Spotlyte: How do you keep your skin so glowing in the midst of what sounds like a hectic schedule?
AJK: I wash and double cleanse my face every single night, and I make sure I’m always very hydrated. These are all things that my mom taught me from the age of probably two onwards. I get regular facials, of course, and keeping stress at bay is really important, because stress can wreak havoc on anybody’s skin. It’s really about a holistic way of living that starts with self-care every morning and night, and just trying to be as mindful as you can. Everything is reflected in your skin, and that actually goes back to that Korean philosophy I shared earlier.
Spotlyte: What products do you use at night?
AJK: In the evening, I do our Step 0, the Coconut Jasmine Pre-Cleanse Oil, which I love. I mean, the scent is coconut, so it just takes me to a tropical island, and I really love the way it makes my skin feel. It detoxes my skin, and it actually really softens it as well. And then, I layer that with our Pearl Cleansing Cream, Step 1. That also smells like a spa in a bottle. Then, I love to mist my face with a rose toner. I just love the way it feels — it’s anti-aging and alcohol-free, so it doesn’t strip my skin of the oils it needs. And then, I usually choose one of three night serums.
Right now, I’m obsessed with our Raspberry Nourishing Serum. It has raspberry seeds in it, so it protects your skin and gets rid of all the free radicals during the night. So, I massage that on and then layer on top the Truffle Face Cream, which is loaded with lots of vitamin B, and I just feel like that really gets my skin very soft and smooth. And then, sometimes, I roll my face with a beauty oil that we’re experimenting with. We’re always experimenting with new oils, and I like to use our rose quartz roller and roll under my eyes to keep them from drooping.
If you take blood thinners, talk to your doctor before using a gua sha or rolling tool.
Spotlyte: What about in the morning?
AJK: That’s when I do my exfoliating and masking, because I do everything in the shower. I’ll use either the Manuka Honey Mask in the shower, so the steam lets the honey melt into my skin, or sometimes, I’ll do a pumpkin lactic acid peel. That’s when I like to turn the shower into a spa sanctuary. Skincare is just the entry to self-care. It’s proof that nourishment works.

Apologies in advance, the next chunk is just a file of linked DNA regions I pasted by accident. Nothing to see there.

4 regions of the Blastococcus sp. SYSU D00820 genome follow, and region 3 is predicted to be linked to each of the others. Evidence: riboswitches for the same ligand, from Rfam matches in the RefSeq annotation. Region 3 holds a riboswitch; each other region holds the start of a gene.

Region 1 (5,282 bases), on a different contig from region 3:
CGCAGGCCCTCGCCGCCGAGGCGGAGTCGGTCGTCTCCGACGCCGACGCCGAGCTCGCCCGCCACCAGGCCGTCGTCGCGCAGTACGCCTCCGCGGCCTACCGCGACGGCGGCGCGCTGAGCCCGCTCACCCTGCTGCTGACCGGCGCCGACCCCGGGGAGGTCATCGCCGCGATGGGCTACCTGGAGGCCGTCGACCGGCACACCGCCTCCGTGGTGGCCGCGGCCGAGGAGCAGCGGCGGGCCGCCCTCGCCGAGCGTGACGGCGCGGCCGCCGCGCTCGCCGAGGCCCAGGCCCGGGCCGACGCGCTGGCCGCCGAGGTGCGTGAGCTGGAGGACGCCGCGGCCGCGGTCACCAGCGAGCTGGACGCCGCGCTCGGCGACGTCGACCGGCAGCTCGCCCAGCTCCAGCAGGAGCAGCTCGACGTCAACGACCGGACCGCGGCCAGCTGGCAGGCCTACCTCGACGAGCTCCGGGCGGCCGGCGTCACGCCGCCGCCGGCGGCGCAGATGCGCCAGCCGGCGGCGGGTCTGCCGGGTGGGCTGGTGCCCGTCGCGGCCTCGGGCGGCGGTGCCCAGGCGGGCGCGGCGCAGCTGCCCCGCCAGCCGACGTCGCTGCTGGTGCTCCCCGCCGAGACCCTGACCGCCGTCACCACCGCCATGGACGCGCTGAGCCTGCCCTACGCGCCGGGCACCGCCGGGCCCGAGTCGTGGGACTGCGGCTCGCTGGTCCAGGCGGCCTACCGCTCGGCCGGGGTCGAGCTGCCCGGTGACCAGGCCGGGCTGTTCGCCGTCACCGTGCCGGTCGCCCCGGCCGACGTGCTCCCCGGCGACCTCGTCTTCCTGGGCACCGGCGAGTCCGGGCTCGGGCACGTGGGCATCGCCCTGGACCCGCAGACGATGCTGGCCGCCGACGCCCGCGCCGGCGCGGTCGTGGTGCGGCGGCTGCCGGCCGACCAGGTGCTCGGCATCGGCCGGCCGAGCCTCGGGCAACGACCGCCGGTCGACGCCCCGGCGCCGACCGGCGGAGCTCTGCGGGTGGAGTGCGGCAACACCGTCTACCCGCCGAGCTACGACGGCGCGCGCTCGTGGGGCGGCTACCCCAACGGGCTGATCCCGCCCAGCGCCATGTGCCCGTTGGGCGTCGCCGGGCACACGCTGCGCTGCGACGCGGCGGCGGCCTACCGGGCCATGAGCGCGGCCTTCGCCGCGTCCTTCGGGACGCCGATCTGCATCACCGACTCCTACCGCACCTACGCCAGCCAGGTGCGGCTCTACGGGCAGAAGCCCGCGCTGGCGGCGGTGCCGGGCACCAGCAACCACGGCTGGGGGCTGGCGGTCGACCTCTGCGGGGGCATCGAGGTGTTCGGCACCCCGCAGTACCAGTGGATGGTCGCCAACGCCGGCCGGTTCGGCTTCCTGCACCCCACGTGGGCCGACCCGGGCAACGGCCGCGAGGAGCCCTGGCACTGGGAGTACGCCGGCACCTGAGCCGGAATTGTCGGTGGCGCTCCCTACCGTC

Spotlyte: Whom do you trust with your skin?
AJK: The Savor Beauty estheticians, because we’ve trained them. I also let my daughter do my facials every once in a while, so I guess I trust her! She started the business with me, so I figure she can slap it on my face any time.
Spotlyte: Have you tried any medical aesthetic treatments?
AJK: I’m scared of lasers, because I’ve heard they really hurt. I’m not saying that I’d never do it, but I have a friend who does lasers, and she always says that I would just die because my pain threshold is super low. Maybe I’m a scaredy-cat, but I’m just a little bit nervous. Never say never, but I haven’t tried any of that yet.
Editor’s note As always, talk to your doctor before starting any new treatment.
Spotlyte: What are your thoughts on injectables?
AJK: I would say that probably 20 to 30 percent of our customer base does injectables. I haven’t ever done them myself, but I’m 40-something, and I don’t know what will come with gravity. But I really believe in the natural way for myself.
Spotlyte: How have you balanced motherhood with your career?
AJK: It’s a constant juggling act, and the lie that women tell ourselves is that we can balance it. It’s just about creating experiences and moments with your family that are tech-free. One thing that we have every single night is family dinner with no technology, so that’s something I really, really cherish.
Guilt is honestly just part of it. In theory, balance is great, but in practical life, you’re never going to be 100 percent balanced. What’s really important for our daughters and sons to see us do is live authentically and live in our biggest and best power. I’m always asking Sienna what she’s learning from me; the message you’re sending is really important for children to absorb.
Spotlyte: Is there any advice that you’d give other working moms, especially those starting or running their own businesses?
AJK: Treat your business like you would a baby. When you first launch a new idea or a new business, you just never know what you’re getting. You can have a plan for your baby, and you can say, “This is how I want my kid to turn out,” but if you’re a mom, you know that’s just not your call. Business is like that too: If you raise it with a lot of love, passion, and intuition, and you keep nourishing it with work and surrounding it with the right people, and you listen and adjust, then you’ll succeed. Have plans, but you need to know when to let go of those plans and when your business is needing to grow in a different direction.
Spotlyte: Is there anything about beauty specifically that you hope to teach your daughter?
AJK: How to wash her face the right way. My mom came over the other day, and she was sitting there with my two-year-old nephew and Sienna. I could hear my mom already lecturing her. She was saying, “Sienna, your face is dry. You’re not washing your face,” and I thought, “Oh wow, that’s how I grew up, listening to those skin lectures.” And here I am now, running a beauty company.